Embraer A-29 Super Tucano: Trainer and Light Attack Aircraft
Light attack aircraft thrived in conflicts like Vietnam, where a number of variants operated regularly. Simple to maintain and operate in the worst conditions with limited resources. However, they had little place in the Cold War doctrine and strategy, so the aircraft type was largely phased out of the U.S. inventory. Rather than using small, inexpensive aircraft, the U.S. war planners pushed fast movers like the F-16 and the F-15E into rolls they weren’t designed for.
But Afghanistan taught us that was not always a sound tactical strategy. The A-10 was revived from an always-impending retirement to serve as the prime CAS for two decades. It was evidence that guerilla warfare is alive and well globally, and high-speed, high-altitude fighter-attack jets are not the answer for all kinds of asymmetrical warfare. Light attack aircraft have a distinct piece of the puzzle; for several nations, the Embraer A-29 Super Tucano is the answer.
First, let’s look at the Super Tucano's technical specifications. The A-29 (EMB-314) is a single-engine turbine that is configured with tandem seating. It is based on a turbine primary trainer, the EMB-312, so the performance envelope, controls, and flight characteristics are familiar to new pilots assigned to the airframe.
Here are the physical dimensions of the A-29A Super Tucano/EMB-314:
- Length: 11.38 m (37 ft 4 in)
- Wingspan: 11.14 m (36 ft 7 in)
- Height: 3.97 m (13 ft 0 in)
- Empty weight: 3,200 kg (7,055 lb)
- Max takeoff weight: 5,400 kg (11,905 lb)
As you can see from these stats, the A-29 is not a small aircraft. It is substantially larger than the T-6/AT-6 Texan II, even though the two aircraft look similar. The Super Tucano is much heavier than the Texan and yet remains nimble and utterly agile.
Powering the A-29 is a variant of the most popular turbine engine in the world: the Pratt & Whitney PT6A-68C.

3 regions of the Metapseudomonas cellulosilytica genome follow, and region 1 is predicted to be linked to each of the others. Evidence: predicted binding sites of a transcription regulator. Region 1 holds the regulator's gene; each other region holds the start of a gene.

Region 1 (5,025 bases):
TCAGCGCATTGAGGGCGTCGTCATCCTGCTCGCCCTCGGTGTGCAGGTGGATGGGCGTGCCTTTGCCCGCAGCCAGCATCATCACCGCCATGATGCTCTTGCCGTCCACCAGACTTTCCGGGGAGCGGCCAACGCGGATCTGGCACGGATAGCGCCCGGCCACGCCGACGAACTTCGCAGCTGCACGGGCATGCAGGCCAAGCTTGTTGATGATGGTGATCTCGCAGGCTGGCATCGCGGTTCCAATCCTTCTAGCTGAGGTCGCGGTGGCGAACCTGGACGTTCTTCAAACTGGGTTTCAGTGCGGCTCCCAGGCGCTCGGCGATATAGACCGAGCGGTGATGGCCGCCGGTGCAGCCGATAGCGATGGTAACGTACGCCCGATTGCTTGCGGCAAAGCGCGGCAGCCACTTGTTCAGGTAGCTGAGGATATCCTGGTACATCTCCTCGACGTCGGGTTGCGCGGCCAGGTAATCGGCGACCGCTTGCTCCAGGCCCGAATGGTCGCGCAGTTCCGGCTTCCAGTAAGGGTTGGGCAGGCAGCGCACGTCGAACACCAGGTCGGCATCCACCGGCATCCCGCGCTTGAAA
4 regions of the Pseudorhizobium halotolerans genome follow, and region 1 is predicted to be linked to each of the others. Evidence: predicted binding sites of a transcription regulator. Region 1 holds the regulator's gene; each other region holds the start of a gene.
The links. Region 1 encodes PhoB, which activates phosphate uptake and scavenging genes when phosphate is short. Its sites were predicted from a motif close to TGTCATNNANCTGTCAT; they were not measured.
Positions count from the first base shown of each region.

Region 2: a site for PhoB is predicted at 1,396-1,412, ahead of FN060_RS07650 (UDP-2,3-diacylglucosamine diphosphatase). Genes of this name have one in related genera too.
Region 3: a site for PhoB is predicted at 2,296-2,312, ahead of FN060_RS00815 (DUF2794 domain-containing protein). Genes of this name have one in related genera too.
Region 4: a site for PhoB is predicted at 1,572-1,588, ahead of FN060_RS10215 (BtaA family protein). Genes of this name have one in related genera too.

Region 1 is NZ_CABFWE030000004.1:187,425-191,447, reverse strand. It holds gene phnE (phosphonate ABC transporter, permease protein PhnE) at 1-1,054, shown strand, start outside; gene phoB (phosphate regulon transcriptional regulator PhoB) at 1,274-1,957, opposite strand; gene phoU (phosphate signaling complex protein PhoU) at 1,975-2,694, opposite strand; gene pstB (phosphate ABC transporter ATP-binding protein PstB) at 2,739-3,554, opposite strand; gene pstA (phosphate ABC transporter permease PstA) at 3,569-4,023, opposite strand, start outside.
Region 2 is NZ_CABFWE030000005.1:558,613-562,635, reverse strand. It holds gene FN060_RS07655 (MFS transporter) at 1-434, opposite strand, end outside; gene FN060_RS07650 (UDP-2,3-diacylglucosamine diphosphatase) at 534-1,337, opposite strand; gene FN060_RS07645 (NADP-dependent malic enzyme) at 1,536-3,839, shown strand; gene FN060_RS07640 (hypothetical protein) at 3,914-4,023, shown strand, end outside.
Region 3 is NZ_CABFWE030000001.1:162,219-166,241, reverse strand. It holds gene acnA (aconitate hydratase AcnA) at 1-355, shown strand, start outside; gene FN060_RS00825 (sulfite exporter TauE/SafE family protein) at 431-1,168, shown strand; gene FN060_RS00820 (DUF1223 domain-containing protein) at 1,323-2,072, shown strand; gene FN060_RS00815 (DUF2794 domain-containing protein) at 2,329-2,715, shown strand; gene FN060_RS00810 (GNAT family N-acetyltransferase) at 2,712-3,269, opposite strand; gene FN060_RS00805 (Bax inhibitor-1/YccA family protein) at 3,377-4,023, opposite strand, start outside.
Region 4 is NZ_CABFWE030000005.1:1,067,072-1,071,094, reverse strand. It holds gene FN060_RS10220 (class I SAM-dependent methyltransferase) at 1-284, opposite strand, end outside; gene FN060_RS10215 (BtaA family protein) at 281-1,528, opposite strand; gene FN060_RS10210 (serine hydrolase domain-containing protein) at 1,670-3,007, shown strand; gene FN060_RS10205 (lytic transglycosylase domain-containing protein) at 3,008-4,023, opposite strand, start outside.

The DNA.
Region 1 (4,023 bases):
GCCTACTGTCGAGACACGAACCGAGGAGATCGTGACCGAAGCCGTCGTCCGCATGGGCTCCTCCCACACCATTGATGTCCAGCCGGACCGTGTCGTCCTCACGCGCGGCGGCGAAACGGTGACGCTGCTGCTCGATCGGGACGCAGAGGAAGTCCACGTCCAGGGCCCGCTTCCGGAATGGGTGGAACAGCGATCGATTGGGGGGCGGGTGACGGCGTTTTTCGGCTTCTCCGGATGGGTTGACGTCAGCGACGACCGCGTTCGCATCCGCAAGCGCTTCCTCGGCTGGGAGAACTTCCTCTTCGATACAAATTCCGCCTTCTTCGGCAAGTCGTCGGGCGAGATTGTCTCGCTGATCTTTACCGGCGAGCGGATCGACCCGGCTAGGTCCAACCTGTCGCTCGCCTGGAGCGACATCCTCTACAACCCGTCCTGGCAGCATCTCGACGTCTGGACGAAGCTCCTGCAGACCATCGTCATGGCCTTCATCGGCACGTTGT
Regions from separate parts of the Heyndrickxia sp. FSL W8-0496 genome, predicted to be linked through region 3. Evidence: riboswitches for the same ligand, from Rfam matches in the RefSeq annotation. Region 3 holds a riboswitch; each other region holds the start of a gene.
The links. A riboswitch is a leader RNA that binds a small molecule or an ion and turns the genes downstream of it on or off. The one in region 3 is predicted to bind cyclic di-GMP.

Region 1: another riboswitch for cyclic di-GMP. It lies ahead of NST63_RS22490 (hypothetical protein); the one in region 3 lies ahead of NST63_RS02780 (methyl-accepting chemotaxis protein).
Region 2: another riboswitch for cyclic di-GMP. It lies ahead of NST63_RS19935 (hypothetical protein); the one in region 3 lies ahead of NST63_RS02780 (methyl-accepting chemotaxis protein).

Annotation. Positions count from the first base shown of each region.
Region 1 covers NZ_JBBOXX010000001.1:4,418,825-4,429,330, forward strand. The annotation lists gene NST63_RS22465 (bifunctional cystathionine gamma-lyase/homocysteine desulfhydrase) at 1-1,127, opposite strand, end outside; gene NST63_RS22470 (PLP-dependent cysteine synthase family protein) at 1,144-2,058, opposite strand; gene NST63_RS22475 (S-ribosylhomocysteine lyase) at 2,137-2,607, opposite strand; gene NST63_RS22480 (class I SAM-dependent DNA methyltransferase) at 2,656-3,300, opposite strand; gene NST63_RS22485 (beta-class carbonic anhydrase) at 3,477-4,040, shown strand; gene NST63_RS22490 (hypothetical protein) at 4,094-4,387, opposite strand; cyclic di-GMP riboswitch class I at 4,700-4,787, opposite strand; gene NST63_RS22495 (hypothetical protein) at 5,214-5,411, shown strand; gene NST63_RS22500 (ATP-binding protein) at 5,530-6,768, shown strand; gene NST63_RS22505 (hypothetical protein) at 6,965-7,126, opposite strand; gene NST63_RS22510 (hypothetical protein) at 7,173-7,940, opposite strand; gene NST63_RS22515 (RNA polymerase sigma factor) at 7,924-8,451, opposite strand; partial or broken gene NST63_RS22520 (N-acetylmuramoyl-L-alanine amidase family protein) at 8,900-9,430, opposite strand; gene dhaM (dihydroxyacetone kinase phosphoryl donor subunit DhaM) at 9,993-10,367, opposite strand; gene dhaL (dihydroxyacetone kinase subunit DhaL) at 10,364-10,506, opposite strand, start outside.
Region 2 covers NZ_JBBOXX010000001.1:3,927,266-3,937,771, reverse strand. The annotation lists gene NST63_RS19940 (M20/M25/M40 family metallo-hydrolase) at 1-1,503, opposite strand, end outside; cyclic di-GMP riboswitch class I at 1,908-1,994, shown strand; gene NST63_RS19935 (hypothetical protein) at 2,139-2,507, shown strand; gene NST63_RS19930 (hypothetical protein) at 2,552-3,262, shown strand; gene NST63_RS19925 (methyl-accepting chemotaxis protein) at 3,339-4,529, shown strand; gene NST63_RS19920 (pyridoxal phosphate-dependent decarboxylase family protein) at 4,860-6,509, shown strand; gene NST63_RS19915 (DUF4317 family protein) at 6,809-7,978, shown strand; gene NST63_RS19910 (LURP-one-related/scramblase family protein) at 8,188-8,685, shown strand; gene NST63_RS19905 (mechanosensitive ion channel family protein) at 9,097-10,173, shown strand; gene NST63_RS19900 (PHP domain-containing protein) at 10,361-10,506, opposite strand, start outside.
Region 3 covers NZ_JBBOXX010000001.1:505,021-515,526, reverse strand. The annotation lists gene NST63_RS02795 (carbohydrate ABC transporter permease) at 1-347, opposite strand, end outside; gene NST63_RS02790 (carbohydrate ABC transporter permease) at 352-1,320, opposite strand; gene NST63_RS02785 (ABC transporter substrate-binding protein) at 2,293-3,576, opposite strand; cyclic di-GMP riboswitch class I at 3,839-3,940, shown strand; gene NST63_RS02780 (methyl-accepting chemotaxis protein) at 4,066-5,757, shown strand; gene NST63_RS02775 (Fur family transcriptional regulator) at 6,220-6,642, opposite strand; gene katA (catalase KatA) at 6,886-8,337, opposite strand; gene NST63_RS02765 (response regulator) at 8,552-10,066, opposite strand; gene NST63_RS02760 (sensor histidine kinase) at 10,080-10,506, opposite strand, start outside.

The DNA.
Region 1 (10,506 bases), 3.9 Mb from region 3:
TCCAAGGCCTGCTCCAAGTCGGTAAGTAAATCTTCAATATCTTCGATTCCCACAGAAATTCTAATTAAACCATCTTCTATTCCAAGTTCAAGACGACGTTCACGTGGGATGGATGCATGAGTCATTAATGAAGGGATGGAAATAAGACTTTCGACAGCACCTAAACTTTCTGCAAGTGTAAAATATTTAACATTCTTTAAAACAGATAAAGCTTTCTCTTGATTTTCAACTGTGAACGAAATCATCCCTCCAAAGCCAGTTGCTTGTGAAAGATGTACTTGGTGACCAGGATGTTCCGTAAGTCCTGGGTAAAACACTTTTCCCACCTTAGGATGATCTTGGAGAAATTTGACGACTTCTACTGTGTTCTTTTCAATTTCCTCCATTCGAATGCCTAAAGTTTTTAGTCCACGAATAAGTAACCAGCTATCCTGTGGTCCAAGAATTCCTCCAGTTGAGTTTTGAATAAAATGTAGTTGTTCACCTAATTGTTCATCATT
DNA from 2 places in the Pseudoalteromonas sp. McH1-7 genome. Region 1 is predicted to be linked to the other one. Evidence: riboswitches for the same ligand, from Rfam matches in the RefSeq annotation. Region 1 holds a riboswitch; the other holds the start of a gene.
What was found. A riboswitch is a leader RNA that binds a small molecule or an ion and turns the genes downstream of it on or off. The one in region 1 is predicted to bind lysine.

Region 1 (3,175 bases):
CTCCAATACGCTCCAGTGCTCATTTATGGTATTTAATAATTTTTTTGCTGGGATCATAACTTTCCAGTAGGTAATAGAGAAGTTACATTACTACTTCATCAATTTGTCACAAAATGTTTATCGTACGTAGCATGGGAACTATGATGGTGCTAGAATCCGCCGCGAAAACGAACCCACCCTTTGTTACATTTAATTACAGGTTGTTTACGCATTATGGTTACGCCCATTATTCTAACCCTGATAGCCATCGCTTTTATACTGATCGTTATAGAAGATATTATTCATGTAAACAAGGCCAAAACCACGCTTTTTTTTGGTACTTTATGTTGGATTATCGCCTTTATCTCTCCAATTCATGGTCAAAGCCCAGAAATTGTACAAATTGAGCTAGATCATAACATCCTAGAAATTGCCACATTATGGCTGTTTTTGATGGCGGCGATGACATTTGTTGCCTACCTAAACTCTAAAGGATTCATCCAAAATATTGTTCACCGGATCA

The -68C produces a hair over 1,600shp, which drives a five-blade Hartzell propeller that is a massive 7’ 10” in diameter.
The Super Tucano is no slouch in the performance department. The huge Hartzell prop pulls it along to a maximum airspeed of 320 knots, cruising at 280 knots. The stall speed in an A-29 is 80 knots, showcasing an impressive performance envelope, all while maintaining an endurance of nearly eight and a half hours.
While the A-29 is geared for CAS missions, it has a service ceiling of 35,000 feet, so it can loiter on station for hours in orbit and be on location quickly. A 3,200 ft/min rate of climb takes the A-29 up to its service ceiling in about eleven minutes.
The range on the A-29 is fairly low at about 830 nautical miles, but the entire point of these light attack aircraft is to position them close to the fight.
Avionics and Electronics
The avionics suite on the Super Tucano is thoroughly modern.
The Embraer EMB-314 Super Tucano is equipped with the following systems to allow the aircrew to engage and remain situationally aware:
- Glass cockpit with four multi-function displays
- Head-up display (HUD)
- Night vision goggles (NVG) compatibility
- Embedded GPS/INS/FMS
- Radar altimeter
- Doppler weather radar
- Laser range finder
- Infra-red search and track (IRST) system
- Electronic warfare suite
The Super Tucano's avionics and electronics suite provides the pilot with all the information and tools needed to carry out a variety of missions, including close air support, reconnaissance, and surveillance.
Armament and Mission Systems
Since the A-29 is designed for counter-insurgency (COIN) and light attack missions, it has a glass cockpit, night vision goggles (NVG) compatibility, and a weapons system that includes a 12.7 mm machine gun, a 20 mm cannon, and a variety of rockets and bombs.
It uses multiple hardpoints for its payload, so it is compatible with many standardized hardpoint weapon systems, including systems used on common attack helicopters (rocket pods, gun pods).